Crafting a vaccine against RSV (respiratory syncytial virus) has been a minefield for 50 years, but scientists believe they have found the right balance.
Researchers at Emory University School of Medicine and Children's Healthcare of Atlanta report that they have engineered a version of RSV that is highly attenuated -- weakened in its ability to cause disease -- yet potent in its ability to induce protective antibodies. Used as a vaccine, this engineered virus can protect mice and cotton rats from RSV infection.
The results are scheduled for publication in Nature Communications on December 21.
"Our paper shows that it's possible to attenuate RSV without losing any immunogenicity," says senior author Martin Moore, PhD, associate professor of pediatrics at Emory University School of Medicine and a Children's Healthcare of Atlanta Research Scholar. "This is a promising live-attenuated vaccine candidate that merits further investigation clinically."
The next steps for this vaccine are to produce a clinical grade lot and conduct a phase 1 study of safety and immunogenicity in infants, Moore says.
RSV is the number one cause of pneumonia deaths in children worldwide and one of the top causes of infant hospitalization in the United States. Most children in the USA become infected in the first year of life.
Even so, there is no vaccine against RSV available. In the 1960s, an attempt to develop an RSV vaccine by chemically inactivating the virus, like in a standard flu shot, backfired. Exposure to this vaccine actually made natural RSV infection in infants worse. More recently, a clinical trial of a protein-only RSV vaccine in older adults showed disappointing results.
Several successful vaccines against other viruses, likes measles, polio, and mumps, have been created by weakening the viruses in cell culture. A strain that is safe enough for use as a vaccine, but still stimulates the immune system, is supposed to result.
"Achieving that balance is a challenge," Moore says. "Weakening RSV by passage hasn't worked out satisfactorily. It turns out that for RSV, the natural virus does not induce a lot of immunity itself."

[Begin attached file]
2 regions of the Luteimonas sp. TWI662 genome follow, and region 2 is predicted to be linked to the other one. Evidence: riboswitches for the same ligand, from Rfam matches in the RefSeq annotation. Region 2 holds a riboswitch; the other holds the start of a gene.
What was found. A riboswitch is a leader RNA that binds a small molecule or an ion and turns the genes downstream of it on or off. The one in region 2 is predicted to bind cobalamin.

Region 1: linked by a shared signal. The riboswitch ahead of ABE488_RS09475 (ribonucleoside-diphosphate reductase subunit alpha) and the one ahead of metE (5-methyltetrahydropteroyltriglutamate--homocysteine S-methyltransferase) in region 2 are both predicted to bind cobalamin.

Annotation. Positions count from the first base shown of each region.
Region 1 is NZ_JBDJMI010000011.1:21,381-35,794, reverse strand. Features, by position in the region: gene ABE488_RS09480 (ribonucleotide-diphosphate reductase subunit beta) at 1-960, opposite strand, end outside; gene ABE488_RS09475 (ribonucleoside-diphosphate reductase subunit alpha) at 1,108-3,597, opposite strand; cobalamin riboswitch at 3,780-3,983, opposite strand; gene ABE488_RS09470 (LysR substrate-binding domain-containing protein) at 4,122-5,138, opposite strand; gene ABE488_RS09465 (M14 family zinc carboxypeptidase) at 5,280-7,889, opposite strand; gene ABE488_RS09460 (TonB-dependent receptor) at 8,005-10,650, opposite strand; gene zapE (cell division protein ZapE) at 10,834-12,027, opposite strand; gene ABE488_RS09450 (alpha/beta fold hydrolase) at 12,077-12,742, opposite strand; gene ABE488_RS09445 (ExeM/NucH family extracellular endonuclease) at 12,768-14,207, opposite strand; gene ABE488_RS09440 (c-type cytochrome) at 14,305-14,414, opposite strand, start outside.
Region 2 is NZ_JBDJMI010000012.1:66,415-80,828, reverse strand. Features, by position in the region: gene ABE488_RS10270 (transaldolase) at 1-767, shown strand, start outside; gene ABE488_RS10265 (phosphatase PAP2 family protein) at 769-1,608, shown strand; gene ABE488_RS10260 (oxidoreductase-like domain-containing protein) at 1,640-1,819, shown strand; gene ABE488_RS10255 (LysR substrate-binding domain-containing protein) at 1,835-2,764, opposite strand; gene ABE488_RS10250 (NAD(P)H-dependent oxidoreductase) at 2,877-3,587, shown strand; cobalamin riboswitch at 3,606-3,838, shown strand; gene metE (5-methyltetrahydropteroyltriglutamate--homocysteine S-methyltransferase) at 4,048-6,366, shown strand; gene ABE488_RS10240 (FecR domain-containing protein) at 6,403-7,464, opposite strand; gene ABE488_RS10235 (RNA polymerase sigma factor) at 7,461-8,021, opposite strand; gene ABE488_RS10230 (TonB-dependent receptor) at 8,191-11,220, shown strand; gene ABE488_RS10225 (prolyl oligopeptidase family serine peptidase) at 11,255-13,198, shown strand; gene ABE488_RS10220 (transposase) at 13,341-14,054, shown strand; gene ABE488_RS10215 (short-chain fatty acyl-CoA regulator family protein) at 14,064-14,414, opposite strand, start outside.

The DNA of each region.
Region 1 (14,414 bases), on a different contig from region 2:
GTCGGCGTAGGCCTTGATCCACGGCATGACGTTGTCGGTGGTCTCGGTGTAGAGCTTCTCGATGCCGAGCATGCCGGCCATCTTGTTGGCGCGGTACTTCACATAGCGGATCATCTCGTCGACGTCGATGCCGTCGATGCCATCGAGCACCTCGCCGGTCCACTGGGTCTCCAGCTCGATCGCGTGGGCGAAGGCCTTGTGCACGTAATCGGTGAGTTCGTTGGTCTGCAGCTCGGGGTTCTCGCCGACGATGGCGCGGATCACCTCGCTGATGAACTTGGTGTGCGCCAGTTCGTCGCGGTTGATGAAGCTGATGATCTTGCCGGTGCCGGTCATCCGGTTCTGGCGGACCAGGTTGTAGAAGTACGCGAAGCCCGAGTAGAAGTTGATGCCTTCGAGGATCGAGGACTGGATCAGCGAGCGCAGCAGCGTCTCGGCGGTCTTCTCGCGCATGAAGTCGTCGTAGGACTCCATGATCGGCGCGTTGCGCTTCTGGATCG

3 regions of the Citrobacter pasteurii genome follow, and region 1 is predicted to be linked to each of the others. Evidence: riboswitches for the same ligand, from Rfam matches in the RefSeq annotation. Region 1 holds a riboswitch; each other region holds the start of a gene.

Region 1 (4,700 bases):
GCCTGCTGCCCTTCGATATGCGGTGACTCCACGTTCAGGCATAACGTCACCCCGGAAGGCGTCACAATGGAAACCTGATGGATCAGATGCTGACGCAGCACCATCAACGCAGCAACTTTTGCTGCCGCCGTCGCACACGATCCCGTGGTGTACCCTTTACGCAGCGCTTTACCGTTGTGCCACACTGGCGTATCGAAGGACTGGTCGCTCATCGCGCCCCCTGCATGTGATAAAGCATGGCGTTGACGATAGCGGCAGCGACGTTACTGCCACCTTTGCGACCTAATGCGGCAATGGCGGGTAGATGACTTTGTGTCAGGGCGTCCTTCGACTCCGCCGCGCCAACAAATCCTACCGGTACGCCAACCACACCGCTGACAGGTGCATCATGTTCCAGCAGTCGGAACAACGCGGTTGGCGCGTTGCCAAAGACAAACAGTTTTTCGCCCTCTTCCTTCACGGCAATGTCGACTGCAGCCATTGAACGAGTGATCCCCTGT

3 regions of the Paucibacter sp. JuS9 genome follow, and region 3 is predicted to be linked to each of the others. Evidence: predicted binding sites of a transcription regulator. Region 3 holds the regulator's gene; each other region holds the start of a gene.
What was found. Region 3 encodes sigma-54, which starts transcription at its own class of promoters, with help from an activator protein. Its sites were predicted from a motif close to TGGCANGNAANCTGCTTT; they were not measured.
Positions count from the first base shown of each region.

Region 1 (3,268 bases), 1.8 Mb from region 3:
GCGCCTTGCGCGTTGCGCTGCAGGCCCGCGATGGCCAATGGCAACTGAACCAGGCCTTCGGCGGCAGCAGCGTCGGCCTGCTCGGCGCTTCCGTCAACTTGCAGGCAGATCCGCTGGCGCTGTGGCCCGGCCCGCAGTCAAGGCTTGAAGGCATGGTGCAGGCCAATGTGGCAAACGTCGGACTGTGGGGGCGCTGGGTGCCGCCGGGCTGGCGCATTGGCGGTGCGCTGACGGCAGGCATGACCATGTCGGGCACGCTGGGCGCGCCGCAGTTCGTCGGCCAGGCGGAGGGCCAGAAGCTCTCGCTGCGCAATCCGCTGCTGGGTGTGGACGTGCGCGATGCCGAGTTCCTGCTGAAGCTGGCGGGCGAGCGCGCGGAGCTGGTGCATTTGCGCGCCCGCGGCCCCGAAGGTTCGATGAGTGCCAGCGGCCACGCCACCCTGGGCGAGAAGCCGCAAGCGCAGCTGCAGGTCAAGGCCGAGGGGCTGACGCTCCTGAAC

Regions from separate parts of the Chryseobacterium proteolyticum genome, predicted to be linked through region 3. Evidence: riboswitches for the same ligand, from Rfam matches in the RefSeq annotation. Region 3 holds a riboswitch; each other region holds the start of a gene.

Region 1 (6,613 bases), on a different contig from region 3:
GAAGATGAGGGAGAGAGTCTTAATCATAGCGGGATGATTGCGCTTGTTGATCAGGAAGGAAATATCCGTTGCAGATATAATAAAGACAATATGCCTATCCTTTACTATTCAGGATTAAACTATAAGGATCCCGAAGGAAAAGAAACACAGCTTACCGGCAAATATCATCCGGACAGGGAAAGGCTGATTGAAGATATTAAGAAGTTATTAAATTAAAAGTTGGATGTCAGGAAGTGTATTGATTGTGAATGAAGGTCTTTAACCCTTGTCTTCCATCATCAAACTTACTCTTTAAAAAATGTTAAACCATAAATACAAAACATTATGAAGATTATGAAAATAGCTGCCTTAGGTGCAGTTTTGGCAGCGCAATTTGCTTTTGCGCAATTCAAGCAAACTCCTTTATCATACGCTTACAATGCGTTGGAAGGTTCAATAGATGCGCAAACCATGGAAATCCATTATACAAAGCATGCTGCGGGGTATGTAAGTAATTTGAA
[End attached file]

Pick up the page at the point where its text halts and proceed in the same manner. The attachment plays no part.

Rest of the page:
Instead, Moore and his colleagues engineered RSV to enhance production of a key protein, called F (for fusion). F is critical for RSV's ability to enter cells and is the target of several vaccines in development. By making mutations in the viral gene that encodes F, the researchers also made the virus more stable with respect to heat, which could help vaccine manufacturing and distribution.
At the same time, the researchers removed or weakened several other viral genes that promote infection and suppress the immune system. One measure of this is that the modified virus, called OE4, stimulates high levels of antibody production.
Moore and his team rewrote several of the viral genes in the OE4 strain using a process called codon-deoptimization, which makes it less likely for a re-engineered virus to mutate back to its original form.
When examined via electron microscopy, OE4 virions looked similar to standard RSV virions, except that OE4 had higher levels of the immunogenic form of the F protein and lower levels of another protein called G. The electron microscopy work was a collaboration with Elizabeth Wright, PhD, Emory associate professor of pediatrics and co-senior author on the paper, and her colleagues at Emory's Robert P. Apkarian Integrated Electron Microscopy Core.
OE4 vaccination could completely protect mice and cotton rats against later infection by standard forms of RSV. In contrast with a chemically inactivated RSV vaccine, OE4 did not result in enhanced lung disease in cotton rats.
Materials provided by Emory Health Sciences. Note: Content may be edited for style and length.
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